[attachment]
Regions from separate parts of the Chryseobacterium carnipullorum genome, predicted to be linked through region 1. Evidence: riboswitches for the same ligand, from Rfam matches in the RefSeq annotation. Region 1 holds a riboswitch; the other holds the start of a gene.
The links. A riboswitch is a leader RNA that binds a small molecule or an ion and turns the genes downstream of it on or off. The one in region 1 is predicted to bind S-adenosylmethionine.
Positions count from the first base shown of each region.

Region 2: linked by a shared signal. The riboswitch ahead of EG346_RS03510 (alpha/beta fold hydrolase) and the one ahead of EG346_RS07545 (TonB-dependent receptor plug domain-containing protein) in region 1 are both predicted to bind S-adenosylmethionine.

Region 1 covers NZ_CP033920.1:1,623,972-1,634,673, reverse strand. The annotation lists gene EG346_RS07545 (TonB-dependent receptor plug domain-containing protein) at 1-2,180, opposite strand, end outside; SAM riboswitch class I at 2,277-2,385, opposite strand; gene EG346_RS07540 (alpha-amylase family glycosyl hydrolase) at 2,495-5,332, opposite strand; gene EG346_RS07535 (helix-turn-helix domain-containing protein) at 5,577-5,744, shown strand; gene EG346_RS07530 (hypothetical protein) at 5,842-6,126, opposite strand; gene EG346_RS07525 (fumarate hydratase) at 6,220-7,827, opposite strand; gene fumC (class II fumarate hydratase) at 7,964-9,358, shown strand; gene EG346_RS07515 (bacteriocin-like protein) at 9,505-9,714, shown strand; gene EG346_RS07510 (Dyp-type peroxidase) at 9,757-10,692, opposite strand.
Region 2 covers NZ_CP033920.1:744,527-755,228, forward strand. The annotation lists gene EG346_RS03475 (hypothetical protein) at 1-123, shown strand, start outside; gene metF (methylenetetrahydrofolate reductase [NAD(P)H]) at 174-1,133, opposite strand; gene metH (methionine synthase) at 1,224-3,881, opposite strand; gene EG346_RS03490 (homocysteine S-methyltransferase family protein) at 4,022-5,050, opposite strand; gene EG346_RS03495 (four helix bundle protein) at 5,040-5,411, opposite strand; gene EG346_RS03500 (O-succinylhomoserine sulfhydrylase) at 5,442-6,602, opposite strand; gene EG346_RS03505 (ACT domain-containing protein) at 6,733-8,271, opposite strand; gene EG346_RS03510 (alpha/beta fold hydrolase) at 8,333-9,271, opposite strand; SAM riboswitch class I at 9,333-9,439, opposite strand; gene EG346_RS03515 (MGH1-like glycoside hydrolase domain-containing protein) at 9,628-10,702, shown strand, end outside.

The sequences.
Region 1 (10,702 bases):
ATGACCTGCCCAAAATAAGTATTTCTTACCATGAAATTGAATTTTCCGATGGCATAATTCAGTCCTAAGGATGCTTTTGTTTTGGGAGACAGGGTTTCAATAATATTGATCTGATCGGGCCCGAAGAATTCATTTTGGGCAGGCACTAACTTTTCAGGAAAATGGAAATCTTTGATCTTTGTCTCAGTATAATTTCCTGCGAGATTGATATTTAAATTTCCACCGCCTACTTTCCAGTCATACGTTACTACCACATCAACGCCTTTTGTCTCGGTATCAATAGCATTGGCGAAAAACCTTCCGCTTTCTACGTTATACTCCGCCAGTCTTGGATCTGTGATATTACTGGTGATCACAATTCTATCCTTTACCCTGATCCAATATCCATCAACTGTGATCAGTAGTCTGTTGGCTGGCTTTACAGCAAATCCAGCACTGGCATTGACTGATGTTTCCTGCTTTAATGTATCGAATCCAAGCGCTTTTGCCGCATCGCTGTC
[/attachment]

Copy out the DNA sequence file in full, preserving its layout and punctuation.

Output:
Regions from separate parts of the Chryseobacterium carnipullorum genome, predicted to be linked through region 1. Evidence: riboswitches for the same ligand, from Rfam matches in the RefSeq annotation. Region 1 holds a riboswitch; the other holds the start of a gene.
The links. A riboswitch is a leader RNA that binds a small molecule or an ion and turns the genes downstream of it on or off. The one in region 1 is predicted to bind S-adenosylmethionine.
Positions count from the first base shown of each region.

Region 2: linked by a shared signal. The riboswitch ahead of EG346_RS03510 (alpha/beta fold hydrolase) and the one ahead of EG346_RS07545 (TonB-dependent receptor plug domain-containing protein) in region 1 are both predicted to bind S-adenosylmethionine.

Region 1 covers NZ_CP033920.1:1,623,972-1,634,673, reverse strand. The annotation lists gene EG346_RS07545 (TonB-dependent receptor plug domain-containing protein) at 1-2,180, opposite strand, end outside; SAM riboswitch class I at 2,277-2,385, opposite strand; gene EG346_RS07540 (alpha-amylase family glycosyl hydrolase) at 2,495-5,332, opposite strand; gene EG346_RS07535 (helix-turn-helix domain-containing protein) at 5,577-5,744, shown strand; gene EG346_RS07530 (hypothetical protein) at 5,842-6,126, opposite strand; gene EG346_RS07525 (fumarate hydratase) at 6,220-7,827, opposite strand; gene fumC (class II fumarate hydratase) at 7,964-9,358, shown strand; gene EG346_RS07515 (bacteriocin-like protein) at 9,505-9,714, shown strand; gene EG346_RS07510 (Dyp-type peroxidase) at 9,757-10,692, opposite strand.
Region 2 covers NZ_CP033920.1:744,527-755,228, forward strand. The annotation lists gene EG346_RS03475 (hypothetical protein) at 1-123, shown strand, start outside; gene metF (methylenetetrahydrofolate reductase [NAD(P)H]) at 174-1,133, opposite strand; gene metH (methionine synthase) at 1,224-3,881, opposite strand; gene EG346_RS03490 (homocysteine S-methyltransferase family protein) at 4,022-5,050, opposite strand; gene EG346_RS03495 (four helix bundle protein) at 5,040-5,411, opposite strand; gene EG346_RS03500 (O-succinylhomoserine sulfhydrylase) at 5,442-6,602, opposite strand; gene EG346_RS03505 (ACT domain-containing protein) at 6,733-8,271, opposite strand; gene EG346_RS03510 (alpha/beta fold hydrolase) at 8,333-9,271, opposite strand; SAM riboswitch class I at 9,333-9,439, opposite strand; gene EG346_RS03515 (MGH1-like glycoside hydrolase domain-containing protein) at 9,628-10,702, shown strand, end outside.

The sequences.
Region 1 (10,702 bases):
ATGACCTGCCCAAAATAAGTATTTCTTACCATGAAATTGAATTTTCCGATGGCATAATTCAGTCCTAAGGATGCTTTTGTTTTGGGAGACAGGGTTTCAATAATATTGATCTGATCGGGCCCGAAGAATTCATTTTGGGCAGGCACTAACTTTTCAGGAAAATGGAAATCTTTGATCTTTGTCTCAGTATAATTTCCTGCGAGATTGATATTTAAATTTCCACCGCCTACTTTCCAGTCATACGTTACTACCACATCAACGCCTTTTGTCTCGGTATCAATAGCATTGGCGAAAAACCTTCCGCTTTCTACGTTATACTCCGCCAGTCTTGGATCTGTGATATTACTGGTGATCACAATTCTATCCTTTACCCTGATCCAATATCCATCAACTGTGATCAGTAGTCTGTTGGCTGGCTTTACAGCAAATCCAGCACTGGCATTGACTGATGTTTCCTGCTTTAATGTATCGAATCCAAGCGCTTTTGCCGCATCGCTGTC